FILE- In this March 21, 2018, file photo, Federal Reserve Chairman Jerome Powell speaks following the Federal Open Market Committee meeting in Washington. Investors are eagerly awaiting the updated economic forecasts the Fed will issue when its meeting ends Wednesday, June 13. (AP Photo/Carolyn Kaster, File)

The Latest: Stocks, dollar edge up ahead of Fed decision

June 13, 2018 - 6:32 am

WASHINGTON (AP) — The Latest on the Federal Reserve policy meeting (all times local):

6:30 a.m.

Stocks are edging up ahead of an interest rate meeting by the Federal Reserve.

Futures for the Dow are up 0.1 percent and those for the S&P 500 are 0.2 percent higher. European indexes are up, with Germany's DAX gaining 0.2 percent and Britain's FTSE 100 0.3 percent higher.

The dollar, meanwhile, is edging up as well, gaining 0.1 percent against the yen, to 110.52 yen.

Traders widely predict the Fed will raise its main rate by a quarter point on Wednesday. They also expect its chairman, Jerome Powell, to hint during a news conference that the central bank might accelerate the pace of rate hikes slightly in coming months.

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4:50 a.m.

Financial markets are steady as investors look ahead to an expected interest rate increase from the Federal Reserve later Wednesday.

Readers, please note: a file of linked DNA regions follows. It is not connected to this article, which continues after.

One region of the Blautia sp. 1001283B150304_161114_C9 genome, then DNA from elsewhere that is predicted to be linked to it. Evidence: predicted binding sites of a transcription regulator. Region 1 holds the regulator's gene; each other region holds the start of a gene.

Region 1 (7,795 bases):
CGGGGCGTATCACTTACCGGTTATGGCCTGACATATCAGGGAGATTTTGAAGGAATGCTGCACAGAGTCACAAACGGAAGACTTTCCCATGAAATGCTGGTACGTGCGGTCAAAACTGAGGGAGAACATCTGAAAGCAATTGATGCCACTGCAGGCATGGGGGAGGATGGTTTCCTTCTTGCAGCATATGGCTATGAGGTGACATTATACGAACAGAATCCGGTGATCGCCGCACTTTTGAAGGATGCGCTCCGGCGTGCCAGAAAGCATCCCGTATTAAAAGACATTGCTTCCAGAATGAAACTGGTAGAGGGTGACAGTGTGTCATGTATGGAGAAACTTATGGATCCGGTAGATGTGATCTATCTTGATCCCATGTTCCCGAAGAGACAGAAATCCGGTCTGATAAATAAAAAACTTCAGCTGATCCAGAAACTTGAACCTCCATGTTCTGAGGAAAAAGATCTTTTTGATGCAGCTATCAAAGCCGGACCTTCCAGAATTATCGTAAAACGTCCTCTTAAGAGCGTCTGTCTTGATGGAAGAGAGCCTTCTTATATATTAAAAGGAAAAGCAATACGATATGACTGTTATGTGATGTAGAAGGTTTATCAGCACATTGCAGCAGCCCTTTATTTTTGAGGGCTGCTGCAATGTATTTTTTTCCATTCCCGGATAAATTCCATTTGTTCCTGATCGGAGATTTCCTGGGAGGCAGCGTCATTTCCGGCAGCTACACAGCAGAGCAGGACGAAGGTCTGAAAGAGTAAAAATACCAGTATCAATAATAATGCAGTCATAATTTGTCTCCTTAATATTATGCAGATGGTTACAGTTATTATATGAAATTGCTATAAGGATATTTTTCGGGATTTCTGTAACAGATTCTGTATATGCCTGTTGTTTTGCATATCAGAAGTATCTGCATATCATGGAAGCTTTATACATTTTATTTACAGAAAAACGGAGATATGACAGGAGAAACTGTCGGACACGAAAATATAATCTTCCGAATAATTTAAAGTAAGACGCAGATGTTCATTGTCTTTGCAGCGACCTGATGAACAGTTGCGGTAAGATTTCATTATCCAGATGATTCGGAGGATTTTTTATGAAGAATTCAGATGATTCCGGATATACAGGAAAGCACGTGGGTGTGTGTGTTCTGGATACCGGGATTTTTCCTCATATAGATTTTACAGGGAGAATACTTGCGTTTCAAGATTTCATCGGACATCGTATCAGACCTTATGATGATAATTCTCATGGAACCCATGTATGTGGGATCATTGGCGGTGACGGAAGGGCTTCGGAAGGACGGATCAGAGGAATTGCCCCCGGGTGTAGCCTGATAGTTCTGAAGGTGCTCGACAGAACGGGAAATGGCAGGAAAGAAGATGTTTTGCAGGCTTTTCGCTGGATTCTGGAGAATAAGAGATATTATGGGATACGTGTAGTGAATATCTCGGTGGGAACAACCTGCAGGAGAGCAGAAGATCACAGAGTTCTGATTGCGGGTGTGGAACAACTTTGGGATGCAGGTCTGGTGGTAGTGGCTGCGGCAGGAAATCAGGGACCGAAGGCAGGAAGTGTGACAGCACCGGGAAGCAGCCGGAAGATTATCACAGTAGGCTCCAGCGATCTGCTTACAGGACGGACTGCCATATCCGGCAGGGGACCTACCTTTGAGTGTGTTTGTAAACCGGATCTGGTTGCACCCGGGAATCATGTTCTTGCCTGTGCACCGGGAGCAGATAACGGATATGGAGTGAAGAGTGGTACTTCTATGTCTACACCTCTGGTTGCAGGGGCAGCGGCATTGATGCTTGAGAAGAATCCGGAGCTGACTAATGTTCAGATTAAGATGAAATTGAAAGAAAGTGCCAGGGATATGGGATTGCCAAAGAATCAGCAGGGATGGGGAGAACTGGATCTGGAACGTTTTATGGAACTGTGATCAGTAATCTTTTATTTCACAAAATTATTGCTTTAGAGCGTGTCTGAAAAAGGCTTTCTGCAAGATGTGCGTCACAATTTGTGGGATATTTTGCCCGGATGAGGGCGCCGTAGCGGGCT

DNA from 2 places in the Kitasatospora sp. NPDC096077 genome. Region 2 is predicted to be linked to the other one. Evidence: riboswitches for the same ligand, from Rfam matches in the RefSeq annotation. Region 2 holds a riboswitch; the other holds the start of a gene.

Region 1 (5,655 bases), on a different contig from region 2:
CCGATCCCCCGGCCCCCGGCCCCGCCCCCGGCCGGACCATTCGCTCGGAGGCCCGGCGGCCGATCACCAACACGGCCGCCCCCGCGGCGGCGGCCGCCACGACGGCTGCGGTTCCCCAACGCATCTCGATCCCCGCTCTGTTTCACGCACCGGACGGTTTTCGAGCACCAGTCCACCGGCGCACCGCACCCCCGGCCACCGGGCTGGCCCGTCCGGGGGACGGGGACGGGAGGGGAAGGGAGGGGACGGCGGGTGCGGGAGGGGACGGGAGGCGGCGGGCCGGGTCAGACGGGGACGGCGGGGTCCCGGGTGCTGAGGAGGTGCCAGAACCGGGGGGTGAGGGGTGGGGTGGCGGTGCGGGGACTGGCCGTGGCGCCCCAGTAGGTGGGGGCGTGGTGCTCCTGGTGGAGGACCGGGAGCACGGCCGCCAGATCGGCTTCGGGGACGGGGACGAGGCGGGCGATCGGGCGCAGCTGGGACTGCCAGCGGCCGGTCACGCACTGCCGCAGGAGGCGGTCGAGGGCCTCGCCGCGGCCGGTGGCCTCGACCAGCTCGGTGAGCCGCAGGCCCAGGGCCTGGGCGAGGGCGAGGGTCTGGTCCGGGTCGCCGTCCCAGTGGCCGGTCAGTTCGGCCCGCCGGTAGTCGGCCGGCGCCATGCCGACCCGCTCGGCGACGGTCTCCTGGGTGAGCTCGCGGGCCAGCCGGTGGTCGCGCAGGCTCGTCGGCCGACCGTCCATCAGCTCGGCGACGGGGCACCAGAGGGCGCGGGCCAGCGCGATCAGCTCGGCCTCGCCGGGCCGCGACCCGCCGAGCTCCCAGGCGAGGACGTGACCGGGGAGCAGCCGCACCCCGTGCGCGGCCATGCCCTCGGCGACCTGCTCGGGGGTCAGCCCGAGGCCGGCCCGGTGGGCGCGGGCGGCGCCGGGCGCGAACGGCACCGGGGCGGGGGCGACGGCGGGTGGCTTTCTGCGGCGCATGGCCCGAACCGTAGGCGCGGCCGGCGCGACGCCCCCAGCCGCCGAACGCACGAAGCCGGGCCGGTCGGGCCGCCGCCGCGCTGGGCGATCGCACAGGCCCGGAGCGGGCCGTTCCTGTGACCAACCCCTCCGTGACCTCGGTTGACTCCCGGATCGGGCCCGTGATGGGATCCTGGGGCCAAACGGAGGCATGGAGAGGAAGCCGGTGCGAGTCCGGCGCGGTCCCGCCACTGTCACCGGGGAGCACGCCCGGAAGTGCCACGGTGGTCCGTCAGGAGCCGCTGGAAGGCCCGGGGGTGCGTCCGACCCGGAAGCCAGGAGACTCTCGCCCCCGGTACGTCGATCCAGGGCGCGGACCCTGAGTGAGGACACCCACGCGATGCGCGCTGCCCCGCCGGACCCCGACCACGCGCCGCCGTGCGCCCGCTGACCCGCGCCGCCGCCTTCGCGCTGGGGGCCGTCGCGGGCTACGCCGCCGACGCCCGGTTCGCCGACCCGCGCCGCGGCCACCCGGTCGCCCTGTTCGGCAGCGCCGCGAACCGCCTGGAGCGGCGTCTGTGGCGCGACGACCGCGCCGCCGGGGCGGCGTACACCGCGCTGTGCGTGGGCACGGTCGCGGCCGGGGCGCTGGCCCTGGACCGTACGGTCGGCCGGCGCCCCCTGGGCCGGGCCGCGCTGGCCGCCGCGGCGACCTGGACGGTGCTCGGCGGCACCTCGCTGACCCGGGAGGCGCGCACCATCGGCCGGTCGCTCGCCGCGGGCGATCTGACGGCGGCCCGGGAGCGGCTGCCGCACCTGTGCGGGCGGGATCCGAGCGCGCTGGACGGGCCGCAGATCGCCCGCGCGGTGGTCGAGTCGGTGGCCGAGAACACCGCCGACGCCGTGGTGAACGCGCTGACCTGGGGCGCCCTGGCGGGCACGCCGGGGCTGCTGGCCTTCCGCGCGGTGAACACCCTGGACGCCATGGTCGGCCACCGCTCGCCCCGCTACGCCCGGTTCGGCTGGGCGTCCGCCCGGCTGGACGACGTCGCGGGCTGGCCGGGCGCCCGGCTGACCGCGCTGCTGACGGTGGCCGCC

Dow and S&P 500 futures are flat and European indexes are mixed. Britain's FTSE 100 is down 0.1 percent and France's CAC 40 is 0.2 percent higher.

While traders widely expect the quarter point rate increase, they will be paying close attention to a news conference by Fed Chair Jerome Powell for hints on whether the central bank might accelerate the pace of rate hikes in coming months.

The U.S. economy is adding jobs at a strong pace and inflation has risen, leading some economists to think that the Fed will indicate that it may raise rates four times this year, up from its current forecast of three hikes.

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12:05 a.m.

The Federal Reserve is set to modestly raise its key short-term interest rate on Wednesday for the second time this year. But attention will be focused mainly on any hints that the Fed might accelerate its rate hikes in the coming months.

Some economists think the Fed will signal that it expects to raise rates four times this year, up from its current projection of three hikes. Others believe the central bank will stick with its projection of three rate increases, partly out of concern that rising trade tensions triggered by President Donald Trump's aggressive policies might slow global growth.

The policymakers will reveal their action in a policy statement and in updated economic forecasts, followed by a news conference by Chairman Jerome Powell.

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